In 1974 a potter was my first tenant in the vast building known as the Ferrers Centre which had stood empty since before the Second World War.  A great many artists and craftspeople have worked here since then.  Over time we have brought all the rooms into use, and currently there are nineteen businesses based here.  The range of skills and commissions is considerable; in the south west corner Chris Margett is still catching up on his backlog after completing a large order for Harrods, in the opposite corner Paul Gibson is making one thousand four hundred and eighty five white ceramic roses for the re-internment of King Richard the Third.  Why 1485?  That was the year of his death.

In this age of consumerism there is a tendency to view any destination as a retail outlet, but these are primarily workshops and studios, with the emphasis on making, for sale or use here or elsewhere.  We look for high standards, and are currently offering a bursary to help someone get started in a unit recently vacated.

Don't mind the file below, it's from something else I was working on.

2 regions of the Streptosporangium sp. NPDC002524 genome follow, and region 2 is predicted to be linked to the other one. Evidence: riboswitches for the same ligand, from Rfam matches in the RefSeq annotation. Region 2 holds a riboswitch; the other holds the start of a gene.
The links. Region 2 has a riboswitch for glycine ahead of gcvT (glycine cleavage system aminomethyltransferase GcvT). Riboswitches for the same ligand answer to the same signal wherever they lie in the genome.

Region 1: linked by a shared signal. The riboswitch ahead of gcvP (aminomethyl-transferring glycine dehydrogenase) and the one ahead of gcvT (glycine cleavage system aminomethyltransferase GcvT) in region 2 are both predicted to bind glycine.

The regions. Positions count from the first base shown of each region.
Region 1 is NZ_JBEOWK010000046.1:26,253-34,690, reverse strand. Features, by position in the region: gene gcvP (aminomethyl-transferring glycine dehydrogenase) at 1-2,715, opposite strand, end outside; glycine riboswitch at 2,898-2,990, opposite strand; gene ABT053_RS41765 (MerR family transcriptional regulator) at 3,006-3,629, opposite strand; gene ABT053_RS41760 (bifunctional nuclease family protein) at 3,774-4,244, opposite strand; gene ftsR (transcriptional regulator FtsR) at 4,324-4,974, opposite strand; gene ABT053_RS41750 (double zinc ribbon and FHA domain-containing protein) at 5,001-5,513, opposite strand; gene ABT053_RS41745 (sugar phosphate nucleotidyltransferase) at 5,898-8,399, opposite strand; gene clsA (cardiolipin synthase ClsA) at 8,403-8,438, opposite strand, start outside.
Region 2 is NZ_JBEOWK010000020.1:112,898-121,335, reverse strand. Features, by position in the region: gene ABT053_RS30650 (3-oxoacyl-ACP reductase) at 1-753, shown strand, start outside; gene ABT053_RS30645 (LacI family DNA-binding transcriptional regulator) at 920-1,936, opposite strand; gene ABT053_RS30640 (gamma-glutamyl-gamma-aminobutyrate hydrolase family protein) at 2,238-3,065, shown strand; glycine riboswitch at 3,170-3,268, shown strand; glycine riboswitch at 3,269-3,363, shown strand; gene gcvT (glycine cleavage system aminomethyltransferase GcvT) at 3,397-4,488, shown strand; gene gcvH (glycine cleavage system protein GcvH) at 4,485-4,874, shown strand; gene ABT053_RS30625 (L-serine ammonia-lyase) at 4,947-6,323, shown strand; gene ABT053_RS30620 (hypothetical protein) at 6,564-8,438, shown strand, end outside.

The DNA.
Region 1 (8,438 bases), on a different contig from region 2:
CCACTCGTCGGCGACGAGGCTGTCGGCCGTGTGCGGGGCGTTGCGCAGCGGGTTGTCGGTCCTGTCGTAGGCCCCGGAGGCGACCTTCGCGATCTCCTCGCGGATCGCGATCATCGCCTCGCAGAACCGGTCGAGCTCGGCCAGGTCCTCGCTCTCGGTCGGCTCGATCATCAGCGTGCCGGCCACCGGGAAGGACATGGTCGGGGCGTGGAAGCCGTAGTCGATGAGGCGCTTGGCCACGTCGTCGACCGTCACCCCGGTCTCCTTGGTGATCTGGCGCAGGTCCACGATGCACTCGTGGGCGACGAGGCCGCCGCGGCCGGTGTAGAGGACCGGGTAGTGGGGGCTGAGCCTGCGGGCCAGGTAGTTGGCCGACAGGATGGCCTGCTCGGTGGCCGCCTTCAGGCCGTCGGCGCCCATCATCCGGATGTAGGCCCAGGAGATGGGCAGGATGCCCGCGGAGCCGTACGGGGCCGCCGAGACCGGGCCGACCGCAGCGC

As part of our search we’ve been put in touch with Derby University, who may have suitable students on their books.  It’s an interesting new avenue for us, but they are having trouble getting their heads around the way we work.  The idea that a business relationship can be based on no more than a handshake and a short letter is outside their experience.  This is the way our family has operated for more than a hundred years, based on trust and close involvement.  As I learnt from my father and tell our children, your reputation for fair dealing in local business is your most important asset.